At this interesting inflection point between the second and third week, we had a wonderful Sunday Assembly today. Royal, a senior boys’ tent, chose the topic of the power of words. It was a Sunday Assembly topic that I hadn’t heard before, and I believe pretty strongly that words have extraordinary power, so I was intrigued as to what would unfold. What unfolded is that the topic struck a clear chord with the campers. Camper after camper spoke, for an hour and 15 minutes, about times when words from others had given them strength or cut them down. Two themes came up repeatedly. The first was how the absence of technology here helps campers and staff to have meaningful conversations that are just harder to have with the distraction of technology available. They love those conversations. It’s a huge part of camp. I’m glad they get to have them here, and I hope they can take that skill with them to the outside world, even when they do have access to their devices. The second, and this one was harder to hear, was that several campers and staff shared moments of tragedy in their lives, but specifically to make the point that someone was able to use a word in that moment that made them feel hopeful, and loved, and better. It was honestly incredible to see such vulnerability from these young people, but it was amazing for us all to hear, and a reminder of what an impact our words can have.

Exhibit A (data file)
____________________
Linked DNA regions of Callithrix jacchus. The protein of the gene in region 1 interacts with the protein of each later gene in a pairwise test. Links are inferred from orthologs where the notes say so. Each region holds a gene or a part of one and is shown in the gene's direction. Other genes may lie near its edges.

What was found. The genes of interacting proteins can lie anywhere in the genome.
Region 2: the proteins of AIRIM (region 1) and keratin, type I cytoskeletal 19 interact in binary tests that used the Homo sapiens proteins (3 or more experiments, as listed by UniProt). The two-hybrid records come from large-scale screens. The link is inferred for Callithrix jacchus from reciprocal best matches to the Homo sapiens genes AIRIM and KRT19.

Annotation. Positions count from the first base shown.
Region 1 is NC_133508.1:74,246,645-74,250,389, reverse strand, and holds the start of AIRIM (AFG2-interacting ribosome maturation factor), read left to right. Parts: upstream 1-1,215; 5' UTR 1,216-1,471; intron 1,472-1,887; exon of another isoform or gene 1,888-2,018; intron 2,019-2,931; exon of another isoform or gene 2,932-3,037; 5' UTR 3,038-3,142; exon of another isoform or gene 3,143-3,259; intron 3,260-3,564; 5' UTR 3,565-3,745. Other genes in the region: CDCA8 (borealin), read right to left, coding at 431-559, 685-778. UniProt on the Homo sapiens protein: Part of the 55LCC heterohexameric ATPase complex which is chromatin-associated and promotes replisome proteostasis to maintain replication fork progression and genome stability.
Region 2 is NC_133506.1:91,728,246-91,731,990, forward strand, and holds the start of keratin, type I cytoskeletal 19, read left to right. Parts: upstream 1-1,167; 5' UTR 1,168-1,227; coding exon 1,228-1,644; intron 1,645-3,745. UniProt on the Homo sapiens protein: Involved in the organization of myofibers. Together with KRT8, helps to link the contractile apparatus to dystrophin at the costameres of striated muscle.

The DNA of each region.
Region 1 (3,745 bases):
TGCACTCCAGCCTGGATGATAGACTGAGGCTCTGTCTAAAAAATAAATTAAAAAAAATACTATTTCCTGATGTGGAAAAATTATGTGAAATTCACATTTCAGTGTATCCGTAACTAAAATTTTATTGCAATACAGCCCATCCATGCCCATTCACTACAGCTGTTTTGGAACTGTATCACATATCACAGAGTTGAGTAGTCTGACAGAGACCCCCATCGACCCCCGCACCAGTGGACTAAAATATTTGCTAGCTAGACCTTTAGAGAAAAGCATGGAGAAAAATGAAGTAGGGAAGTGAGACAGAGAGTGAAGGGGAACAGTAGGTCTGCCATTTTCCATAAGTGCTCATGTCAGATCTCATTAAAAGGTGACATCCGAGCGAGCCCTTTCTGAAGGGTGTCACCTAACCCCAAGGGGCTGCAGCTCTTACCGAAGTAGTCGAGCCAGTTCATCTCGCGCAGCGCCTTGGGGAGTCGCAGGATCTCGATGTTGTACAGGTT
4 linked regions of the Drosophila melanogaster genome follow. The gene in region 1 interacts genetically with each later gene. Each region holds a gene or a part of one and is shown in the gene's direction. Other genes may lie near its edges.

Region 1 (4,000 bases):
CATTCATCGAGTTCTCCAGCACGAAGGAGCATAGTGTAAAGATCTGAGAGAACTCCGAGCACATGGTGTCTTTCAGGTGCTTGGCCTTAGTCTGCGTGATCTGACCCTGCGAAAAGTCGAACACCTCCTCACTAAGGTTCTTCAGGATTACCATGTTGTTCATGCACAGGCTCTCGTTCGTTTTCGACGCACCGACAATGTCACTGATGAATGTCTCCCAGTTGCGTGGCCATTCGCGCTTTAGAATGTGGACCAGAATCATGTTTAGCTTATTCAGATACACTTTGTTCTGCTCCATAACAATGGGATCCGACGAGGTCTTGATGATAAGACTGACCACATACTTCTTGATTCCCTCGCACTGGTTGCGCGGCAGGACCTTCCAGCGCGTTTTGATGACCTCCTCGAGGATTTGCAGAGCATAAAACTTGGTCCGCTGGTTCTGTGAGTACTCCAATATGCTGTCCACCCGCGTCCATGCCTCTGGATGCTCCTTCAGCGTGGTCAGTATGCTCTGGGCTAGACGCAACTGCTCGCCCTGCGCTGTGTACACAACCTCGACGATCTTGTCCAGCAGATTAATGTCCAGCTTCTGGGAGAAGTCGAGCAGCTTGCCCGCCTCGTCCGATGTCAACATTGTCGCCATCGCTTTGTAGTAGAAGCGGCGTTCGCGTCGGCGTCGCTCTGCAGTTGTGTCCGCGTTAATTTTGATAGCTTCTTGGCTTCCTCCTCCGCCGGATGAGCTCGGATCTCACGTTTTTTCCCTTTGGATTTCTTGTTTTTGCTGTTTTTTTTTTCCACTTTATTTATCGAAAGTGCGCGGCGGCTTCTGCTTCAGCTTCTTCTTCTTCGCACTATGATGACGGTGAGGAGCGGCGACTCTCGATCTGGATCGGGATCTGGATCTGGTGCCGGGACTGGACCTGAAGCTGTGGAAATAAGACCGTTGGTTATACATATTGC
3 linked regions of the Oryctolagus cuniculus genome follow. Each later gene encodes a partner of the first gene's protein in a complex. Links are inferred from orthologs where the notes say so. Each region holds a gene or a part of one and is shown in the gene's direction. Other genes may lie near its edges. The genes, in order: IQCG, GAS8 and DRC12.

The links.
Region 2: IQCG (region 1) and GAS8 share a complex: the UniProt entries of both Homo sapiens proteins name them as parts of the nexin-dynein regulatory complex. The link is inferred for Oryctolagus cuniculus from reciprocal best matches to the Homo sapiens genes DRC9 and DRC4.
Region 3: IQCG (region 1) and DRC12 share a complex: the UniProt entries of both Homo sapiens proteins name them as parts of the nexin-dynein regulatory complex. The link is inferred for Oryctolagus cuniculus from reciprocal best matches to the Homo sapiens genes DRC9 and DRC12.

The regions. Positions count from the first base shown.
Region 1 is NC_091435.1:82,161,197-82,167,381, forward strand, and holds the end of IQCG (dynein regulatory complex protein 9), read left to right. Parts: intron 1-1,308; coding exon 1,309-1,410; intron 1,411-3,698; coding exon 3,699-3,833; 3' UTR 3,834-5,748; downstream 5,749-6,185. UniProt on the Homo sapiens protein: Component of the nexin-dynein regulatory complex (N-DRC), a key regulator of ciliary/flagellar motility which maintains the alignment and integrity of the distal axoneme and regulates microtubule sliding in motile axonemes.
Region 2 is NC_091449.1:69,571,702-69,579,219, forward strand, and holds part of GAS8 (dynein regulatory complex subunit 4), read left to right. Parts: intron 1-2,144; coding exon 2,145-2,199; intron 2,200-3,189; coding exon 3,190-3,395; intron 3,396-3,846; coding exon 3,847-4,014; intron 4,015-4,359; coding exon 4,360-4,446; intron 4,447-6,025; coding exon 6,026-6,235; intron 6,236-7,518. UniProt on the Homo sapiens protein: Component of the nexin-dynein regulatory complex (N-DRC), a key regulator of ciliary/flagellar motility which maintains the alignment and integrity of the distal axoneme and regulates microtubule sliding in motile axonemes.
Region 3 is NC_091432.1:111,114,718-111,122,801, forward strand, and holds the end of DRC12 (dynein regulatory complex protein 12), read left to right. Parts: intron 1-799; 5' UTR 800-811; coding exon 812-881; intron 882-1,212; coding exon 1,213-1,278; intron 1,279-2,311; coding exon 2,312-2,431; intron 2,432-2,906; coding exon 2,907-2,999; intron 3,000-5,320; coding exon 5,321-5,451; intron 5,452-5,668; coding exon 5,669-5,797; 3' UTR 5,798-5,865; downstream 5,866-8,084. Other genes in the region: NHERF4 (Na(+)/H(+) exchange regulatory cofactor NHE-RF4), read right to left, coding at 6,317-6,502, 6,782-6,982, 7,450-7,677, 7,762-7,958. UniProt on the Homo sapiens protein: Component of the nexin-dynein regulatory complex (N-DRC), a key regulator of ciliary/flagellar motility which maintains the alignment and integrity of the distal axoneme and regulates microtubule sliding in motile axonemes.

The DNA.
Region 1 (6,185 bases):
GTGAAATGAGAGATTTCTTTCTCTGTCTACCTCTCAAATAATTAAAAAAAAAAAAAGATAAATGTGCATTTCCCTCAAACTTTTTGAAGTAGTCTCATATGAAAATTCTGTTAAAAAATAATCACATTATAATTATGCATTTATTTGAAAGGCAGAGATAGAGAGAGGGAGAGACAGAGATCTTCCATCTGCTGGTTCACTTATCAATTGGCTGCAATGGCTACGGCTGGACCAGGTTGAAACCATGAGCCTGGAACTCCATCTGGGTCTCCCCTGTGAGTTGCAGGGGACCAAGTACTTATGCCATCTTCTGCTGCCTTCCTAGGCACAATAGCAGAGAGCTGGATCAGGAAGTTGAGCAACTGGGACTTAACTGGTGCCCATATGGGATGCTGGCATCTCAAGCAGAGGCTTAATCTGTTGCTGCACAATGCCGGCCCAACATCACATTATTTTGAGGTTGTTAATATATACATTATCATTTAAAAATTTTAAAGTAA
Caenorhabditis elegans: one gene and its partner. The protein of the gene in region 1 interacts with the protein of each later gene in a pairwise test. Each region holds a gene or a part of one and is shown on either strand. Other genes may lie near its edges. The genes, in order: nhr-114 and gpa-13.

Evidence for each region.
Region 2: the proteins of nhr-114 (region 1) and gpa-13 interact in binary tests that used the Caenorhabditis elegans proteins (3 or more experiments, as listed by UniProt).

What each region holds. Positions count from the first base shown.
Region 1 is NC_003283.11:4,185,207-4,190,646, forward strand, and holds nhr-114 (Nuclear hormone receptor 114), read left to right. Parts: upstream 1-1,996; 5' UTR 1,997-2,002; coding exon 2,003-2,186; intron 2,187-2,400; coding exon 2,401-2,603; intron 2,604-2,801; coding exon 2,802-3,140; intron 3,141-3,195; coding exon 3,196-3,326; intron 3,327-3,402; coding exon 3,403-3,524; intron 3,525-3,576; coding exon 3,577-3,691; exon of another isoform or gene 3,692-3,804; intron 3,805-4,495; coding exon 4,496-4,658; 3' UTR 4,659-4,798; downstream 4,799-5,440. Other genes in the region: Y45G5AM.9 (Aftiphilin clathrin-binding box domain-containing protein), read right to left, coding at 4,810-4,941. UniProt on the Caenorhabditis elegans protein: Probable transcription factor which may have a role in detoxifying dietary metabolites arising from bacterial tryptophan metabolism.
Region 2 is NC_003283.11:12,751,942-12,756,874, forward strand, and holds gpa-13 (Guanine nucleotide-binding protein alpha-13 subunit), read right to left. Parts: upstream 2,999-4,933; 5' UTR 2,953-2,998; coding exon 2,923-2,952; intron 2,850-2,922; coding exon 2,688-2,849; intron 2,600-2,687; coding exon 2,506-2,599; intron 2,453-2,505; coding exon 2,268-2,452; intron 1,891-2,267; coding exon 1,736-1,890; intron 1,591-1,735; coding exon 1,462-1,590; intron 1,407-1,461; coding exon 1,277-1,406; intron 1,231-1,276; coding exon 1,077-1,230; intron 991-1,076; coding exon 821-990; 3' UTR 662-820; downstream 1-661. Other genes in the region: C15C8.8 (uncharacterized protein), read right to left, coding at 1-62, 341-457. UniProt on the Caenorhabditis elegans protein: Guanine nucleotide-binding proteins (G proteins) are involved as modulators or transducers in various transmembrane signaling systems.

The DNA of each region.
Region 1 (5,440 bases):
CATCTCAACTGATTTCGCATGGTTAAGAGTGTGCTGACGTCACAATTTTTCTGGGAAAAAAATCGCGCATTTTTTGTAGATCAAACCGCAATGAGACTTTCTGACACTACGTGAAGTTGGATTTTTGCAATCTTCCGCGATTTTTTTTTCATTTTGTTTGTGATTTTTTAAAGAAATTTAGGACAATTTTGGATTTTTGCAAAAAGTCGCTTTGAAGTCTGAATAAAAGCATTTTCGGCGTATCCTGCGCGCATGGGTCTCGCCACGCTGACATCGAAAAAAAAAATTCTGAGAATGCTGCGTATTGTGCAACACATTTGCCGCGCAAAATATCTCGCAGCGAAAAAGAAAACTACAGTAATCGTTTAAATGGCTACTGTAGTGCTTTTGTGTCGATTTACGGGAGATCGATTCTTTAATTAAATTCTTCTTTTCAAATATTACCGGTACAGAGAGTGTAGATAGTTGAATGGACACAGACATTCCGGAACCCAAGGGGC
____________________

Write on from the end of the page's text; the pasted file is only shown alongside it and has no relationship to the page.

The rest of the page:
As I said before, it’s been a great and full week. In addition to our special events, we’ve had our usual string of evening activities. On Monday, we had Game of Life, an elaborate game of tag in which campers attempt to rack up laps between the barn and the helm lawn, all while getting “lives” (rubber bands) from life givers (similar to medics in biffer medic) and losing them to the taggers, the life takers. We had another Folk Dance at the end of Gypsy Day, mixing things up this time by having it on the Helm Lawn. On Wednesday, the 4th of July, we had our annual parade and Garden Concert, though a bit of rain shortened the parade and moved the Garden to the Boat Barn. We played Lord of the Rings on Thursday, a four-way, multi-flag, Tolkien-themed version of capture the flag on the sports field. Friday was Cabin Adventure, and last night was Capture the Chicken.

These campers are having a fantastic time, and have built a wonderful community. Last week, I said that I looked forward to seeing what they could do with this community with a week’s experience under their belts. At the midway point, it’s coming into focus, and it’s pretty extraordinary. I look forward to the remainder of the session. The first half has been unbelievable, which only holds good things for the second. Thank you for sharing your children with us, and until next week, be sure to follow our updates on Twitter.

Posted by Paul Sheridan on July 8, 2018 at 5:42 pm.

A week in, and things are grand